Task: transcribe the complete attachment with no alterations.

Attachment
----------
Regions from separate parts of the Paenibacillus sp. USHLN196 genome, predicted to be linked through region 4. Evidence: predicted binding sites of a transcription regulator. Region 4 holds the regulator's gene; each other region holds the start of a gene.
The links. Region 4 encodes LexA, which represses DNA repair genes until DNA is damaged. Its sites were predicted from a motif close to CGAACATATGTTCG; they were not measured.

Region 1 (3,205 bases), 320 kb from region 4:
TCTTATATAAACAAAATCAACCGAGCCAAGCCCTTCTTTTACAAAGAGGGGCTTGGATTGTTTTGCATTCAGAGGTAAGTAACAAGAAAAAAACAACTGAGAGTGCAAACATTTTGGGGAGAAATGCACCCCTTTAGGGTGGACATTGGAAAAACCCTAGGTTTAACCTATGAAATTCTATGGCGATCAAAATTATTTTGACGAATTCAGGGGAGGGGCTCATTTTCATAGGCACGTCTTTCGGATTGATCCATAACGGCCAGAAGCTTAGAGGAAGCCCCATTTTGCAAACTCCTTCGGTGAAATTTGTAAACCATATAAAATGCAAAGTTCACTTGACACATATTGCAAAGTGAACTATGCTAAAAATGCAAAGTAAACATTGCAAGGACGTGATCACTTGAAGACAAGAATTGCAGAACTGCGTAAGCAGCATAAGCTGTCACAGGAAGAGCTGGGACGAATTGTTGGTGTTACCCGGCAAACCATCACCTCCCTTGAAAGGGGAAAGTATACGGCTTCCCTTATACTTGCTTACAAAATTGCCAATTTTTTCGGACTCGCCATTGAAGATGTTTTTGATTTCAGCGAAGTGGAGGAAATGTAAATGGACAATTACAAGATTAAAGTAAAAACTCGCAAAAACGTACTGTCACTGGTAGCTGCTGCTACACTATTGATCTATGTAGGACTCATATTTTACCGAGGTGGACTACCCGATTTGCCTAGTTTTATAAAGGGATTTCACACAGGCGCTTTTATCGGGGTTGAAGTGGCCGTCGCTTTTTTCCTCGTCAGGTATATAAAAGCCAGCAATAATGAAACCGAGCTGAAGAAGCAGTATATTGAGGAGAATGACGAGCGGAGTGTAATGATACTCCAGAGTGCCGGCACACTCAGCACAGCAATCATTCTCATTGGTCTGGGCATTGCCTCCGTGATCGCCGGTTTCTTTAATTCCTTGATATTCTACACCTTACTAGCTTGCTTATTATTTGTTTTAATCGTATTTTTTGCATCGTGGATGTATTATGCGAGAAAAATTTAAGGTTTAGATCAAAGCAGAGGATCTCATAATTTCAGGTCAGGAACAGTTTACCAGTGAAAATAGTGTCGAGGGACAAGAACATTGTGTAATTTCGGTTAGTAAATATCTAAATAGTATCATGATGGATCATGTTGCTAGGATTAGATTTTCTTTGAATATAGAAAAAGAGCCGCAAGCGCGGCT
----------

Regions from separate parts of the Paenibacillus sp. USHLN196 genome, predicted to be linked through region 4. Evidence: predicted binding sites of a transcription regulator. Region 4 holds the regulator's gene; each other region holds the start of a gene.
The links. Region 4 encodes LexA, which represses DNA repair genes until DNA is damaged. Its sites were predicted from a motif close to CGAACATATGTTCG; they were not measured.

Region 1 (3,205 bases), 320 kb from region 4:
TCTTATATAAACAAAATCAACCGAGCCAAGCCCTTCTTTTACAAAGAGGGGCTTGGATTGTTTTGCATTCAGAGGTAAGTAACAAGAAAAAAACAACTGAGAGTGCAAACATTTTGGGGAGAAATGCACCCCTTTAGGGTGGACATTGGAAAAACCCTAGGTTTAACCTATGAAATTCTATGGCGATCAAAATTATTTTGACGAATTCAGGGGAGGGGCTCATTTTCATAGGCACGTCTTTCGGATTGATCCATAACGGCCAGAAGCTTAGAGGAAGCCCCATTTTGCAAACTCCTTCGGTGAAATTTGTAAACCATATAAAATGCAAAGTTCACTTGACACATATTGCAAAGTGAACTATGCTAAAAATGCAAAGTAAACATTGCAAGGACGTGATCACTTGAAGACAAGAATTGCAGAACTGCGTAAGCAGCATAAGCTGTCACAGGAAGAGCTGGGACGAATTGTTGGTGTTACCCGGCAAACCATCACCTCCCTTGAAAGGGGAAAGTATACGGCTTCCCTTATACTTGCTTACAAAATTGCCAATTTTTTCGGACTCGCCATTGAAGATGTTTTTGATTTCAGCGAAGTGGAGGAAATGTAAATGGACAATTACAAGATTAAAGTAAAAACTCGCAAAAACGTACTGTCACTGGTAGCTGCTGCTACACTATTGATCTATGTAGGACTCATATTTTACCGAGGTGGACTACCCGATTTGCCTAGTTTTATAAAGGGATTTCACACAGGCGCTTTTATCGGGGTTGAAGTGGCCGTCGCTTTTTTCCTCGTCAGGTATATAAAAGCCAGCAATAATGAAACCGAGCTGAAGAAGCAGTATATTGAGGAGAATGACGAGCGGAGTGTAATGATACTCCAGAGTGCCGGCACACTCAGCACAGCAATCATTCTCATTGGTCTGGGCATTGCCTCCGTGATCGCCGGTTTCTTTAATTCCTTGATATTCTACACCTTACTAGCTTGCTTATTATTTGTTTTAATCGTATTTTTTGCATCGTGGATGTATTATGCGAGAAAAATTTAAGGTTTAGATCAAAGCAGAGGATCTCATAATTTCAGGTCAGGAACAGTTTACCAGTGAAAATAGTGTCGAGGGACAAGAACATTGTGTAATTTCGGTTAGTAAATATCTAAATAGTATCATGATGGATCATGTTGCTAGGATTAGATTTTCTTTGAATATAGAAAAAGAGCCGCAAGCGCGGCT